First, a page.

December 6, 2010 Leave a comment
Happy Holidays! My name is Bridget Thornton and I am an intern with Katie Camplin at the Community Center. I just wanted to pass along some tips I came across on how to do all of your holiday shopping on a budget. I will list for you here the tips that you can utilize during this busy time of year.
1. Make a spending plan:
Start with a realistic idea of how much you can spend on all your holiday purchases. Make a list of everything you usually buy, from the gifts to food to entertainment to travel expenses, and tally the costs.
“If you don’t budget and set a specific dollar limit, then your spending grows and grows and grows. In January you’ll be horrified by how much you’ve spent,” says Mari Adam, a Certified Financial Planner in Boca Raton, Fla. “And, don’t get locked into the thought that how much you spend measures how good of a person you are.”
2. Know your limits:
Make a list of gift recipients and decide how much you want to spend on each person.If you’re unable to spend as much on gifts this year, prioritize for whom you really want to buy gifts. Then communicate your plans to family and friends.
3. Track your spending:
You’ve made a spending plan at this point, which is great! But if you don’t keep track of your purchases and make sure you’re staying within your budget, you’ve wasted your time. Write down everything you spend on holiday clothing, cards, postage, wrapping paper and decorations, reminds Dvorkin. “Don’t forget that these holiday expenses add up and need to be tracked on your budget.”
4. Shop with a list:
Know what you want to buy, and go to the store with a list. You can zip through the stores faster and are more apt to avoid impulse buying, says Dvorkin. When you have finished shopping, stop.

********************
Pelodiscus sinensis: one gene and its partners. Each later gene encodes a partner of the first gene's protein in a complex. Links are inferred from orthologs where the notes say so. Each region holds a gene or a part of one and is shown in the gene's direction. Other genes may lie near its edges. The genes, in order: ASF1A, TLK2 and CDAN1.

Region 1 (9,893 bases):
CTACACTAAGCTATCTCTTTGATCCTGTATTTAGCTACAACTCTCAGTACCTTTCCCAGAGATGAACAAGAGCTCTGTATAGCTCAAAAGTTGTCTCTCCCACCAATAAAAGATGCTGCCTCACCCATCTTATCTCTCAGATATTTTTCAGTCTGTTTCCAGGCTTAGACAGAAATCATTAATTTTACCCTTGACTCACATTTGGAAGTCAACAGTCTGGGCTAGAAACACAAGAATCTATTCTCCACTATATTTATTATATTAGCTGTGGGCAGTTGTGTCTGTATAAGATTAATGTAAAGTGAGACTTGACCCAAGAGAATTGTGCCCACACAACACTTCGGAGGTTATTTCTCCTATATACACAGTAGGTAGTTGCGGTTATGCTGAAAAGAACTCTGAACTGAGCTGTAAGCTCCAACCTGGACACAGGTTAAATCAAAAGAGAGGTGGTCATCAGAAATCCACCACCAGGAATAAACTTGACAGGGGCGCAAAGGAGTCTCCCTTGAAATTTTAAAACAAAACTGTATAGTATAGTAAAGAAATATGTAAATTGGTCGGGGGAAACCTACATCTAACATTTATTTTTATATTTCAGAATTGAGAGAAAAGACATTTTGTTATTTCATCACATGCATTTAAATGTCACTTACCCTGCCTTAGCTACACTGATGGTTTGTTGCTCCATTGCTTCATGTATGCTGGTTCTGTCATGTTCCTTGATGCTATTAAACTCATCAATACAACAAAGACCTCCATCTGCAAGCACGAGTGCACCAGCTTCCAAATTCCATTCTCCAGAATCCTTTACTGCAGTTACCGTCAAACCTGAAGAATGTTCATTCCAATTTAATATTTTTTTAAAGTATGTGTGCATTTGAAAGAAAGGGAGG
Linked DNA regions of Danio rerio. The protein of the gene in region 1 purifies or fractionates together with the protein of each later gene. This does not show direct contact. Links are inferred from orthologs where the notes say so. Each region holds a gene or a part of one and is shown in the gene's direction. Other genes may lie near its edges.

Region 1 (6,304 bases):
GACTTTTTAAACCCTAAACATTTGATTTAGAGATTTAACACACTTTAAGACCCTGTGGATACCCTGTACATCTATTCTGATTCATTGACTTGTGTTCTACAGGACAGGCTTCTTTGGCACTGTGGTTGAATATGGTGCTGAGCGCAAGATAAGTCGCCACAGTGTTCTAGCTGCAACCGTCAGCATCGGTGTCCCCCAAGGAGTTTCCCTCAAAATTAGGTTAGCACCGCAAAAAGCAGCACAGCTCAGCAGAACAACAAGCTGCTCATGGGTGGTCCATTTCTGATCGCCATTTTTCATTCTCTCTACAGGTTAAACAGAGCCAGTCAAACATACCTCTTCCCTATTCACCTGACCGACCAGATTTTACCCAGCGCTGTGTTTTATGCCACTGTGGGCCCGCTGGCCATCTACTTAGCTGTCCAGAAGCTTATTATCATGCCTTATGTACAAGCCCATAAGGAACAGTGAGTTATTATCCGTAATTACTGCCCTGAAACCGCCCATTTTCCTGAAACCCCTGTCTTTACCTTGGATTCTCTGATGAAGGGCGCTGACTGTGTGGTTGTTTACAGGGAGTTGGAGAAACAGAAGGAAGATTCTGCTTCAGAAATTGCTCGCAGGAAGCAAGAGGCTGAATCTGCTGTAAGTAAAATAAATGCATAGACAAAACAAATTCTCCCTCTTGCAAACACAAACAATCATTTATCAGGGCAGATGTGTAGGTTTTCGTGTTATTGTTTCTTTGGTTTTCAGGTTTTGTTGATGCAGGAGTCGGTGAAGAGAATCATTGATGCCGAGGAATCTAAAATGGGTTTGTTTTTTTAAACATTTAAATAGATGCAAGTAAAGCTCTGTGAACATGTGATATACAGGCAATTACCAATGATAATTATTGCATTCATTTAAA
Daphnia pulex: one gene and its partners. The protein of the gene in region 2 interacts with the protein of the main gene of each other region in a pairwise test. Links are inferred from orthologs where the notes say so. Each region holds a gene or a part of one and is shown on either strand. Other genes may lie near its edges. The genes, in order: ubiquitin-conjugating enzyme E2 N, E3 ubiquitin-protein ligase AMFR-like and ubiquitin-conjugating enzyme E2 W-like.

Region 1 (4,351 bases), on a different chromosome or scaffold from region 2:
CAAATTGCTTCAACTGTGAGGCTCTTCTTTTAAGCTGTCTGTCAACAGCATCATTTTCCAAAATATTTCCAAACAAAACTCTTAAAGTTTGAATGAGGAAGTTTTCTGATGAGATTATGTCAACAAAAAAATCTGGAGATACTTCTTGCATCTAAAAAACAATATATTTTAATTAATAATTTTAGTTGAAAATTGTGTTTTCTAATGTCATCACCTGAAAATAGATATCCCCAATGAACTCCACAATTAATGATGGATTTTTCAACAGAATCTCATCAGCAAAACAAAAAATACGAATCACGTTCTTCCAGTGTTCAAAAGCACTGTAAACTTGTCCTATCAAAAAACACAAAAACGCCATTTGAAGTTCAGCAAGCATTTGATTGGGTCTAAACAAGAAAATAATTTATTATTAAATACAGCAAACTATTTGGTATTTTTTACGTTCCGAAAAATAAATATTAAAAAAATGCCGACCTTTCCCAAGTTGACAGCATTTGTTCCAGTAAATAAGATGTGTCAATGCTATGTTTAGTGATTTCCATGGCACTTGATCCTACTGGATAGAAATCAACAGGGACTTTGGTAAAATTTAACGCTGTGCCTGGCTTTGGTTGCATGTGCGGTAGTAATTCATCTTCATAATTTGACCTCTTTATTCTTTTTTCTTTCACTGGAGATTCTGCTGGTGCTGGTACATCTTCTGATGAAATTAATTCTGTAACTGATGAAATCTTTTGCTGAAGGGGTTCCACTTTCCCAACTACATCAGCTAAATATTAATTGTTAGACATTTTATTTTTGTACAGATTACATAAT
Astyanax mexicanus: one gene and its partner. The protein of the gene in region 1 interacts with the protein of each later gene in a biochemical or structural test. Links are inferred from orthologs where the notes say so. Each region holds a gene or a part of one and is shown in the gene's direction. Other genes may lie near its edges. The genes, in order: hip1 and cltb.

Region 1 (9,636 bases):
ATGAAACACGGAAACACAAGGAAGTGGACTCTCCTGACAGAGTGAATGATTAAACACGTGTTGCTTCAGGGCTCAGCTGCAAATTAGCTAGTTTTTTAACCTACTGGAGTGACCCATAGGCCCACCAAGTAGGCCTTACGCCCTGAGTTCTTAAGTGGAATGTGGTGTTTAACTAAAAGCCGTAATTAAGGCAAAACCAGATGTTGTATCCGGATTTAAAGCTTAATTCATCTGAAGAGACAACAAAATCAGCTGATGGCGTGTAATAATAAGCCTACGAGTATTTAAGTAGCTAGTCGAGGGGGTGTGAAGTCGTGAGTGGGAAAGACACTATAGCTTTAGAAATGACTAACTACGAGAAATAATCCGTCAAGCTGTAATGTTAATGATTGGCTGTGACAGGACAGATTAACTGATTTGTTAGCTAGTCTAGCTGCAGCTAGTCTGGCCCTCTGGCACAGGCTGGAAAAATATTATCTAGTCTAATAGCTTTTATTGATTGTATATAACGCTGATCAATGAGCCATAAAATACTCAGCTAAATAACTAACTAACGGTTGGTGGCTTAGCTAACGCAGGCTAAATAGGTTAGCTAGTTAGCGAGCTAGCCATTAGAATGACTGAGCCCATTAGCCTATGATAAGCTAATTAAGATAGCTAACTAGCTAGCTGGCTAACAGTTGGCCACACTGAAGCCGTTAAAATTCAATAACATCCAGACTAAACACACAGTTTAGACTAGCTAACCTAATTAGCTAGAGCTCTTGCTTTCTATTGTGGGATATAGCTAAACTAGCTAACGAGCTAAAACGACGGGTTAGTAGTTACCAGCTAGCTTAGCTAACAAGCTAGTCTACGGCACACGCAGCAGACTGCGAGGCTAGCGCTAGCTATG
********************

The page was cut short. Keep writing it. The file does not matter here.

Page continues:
5. Shop early:
The best window for holiday shopping is between Oct. 1 and Dec. 1,” says Dvorkin. “Don’t wait until the last minute. Give yourself time to compare prices and find the best deals.” An all-out shopping spree leaves you exhausted from shopping, tempting you to buy the next thing you see regardless of cost. Last-minute shoppers are unlikely to save money.
6. Be an educated consumer:
Comparison-shopping stretches your holiday funds further. Fight the urge to get your shopping over quickly, recommends the Consumer Federation of America and the Credit Union National Association. Instead, take some extra time to find the best deal before heading off to the stores by scouring catalogs, sales advertisements and the Internet.
7. Carry cash in your wallet, if possible:
Leave your credit cards at home. “Spend cash. This will force you to budget and make overspending more obvious,” says Dvorkin. According to the CCCS, people spend up to a third more when paying with credit instead of cash. There is no emotional attachment to plastic like there is to cash.
8. Use credit judiciously:
Shop with no more than two credit cards — preferably low-interest rate credit cards, not the expensive department store cards. The more cards you use, the harder it is to track spending. Use one with a zero balance for purchases you will pay off in full. Use the other, low-interest rate credit card for purchases you plan to pay off over the next few months, suggests Myvesta.org.
9) Beware of sales pitches:
Don’t shop under the influence of holiday hype. Retailers work hard to entice you to buy, buy and buy. If you’re not careful, you’ll spend more than you planned. Don’t fall for credit card offers to “skip a payment.” You’ll just pay more in interest next month. Watch out for the “buy now and pay later” offers that encourage you to spend money you don’t have. And, bypass applying for the department store credit card to get a one-time discount.
Most importantly you can limit the amount of time and energy you spend on gifts and make it more about spending time with friends, family, traditions and creating memories.
I hope everyone has a safe, and happy holiday season!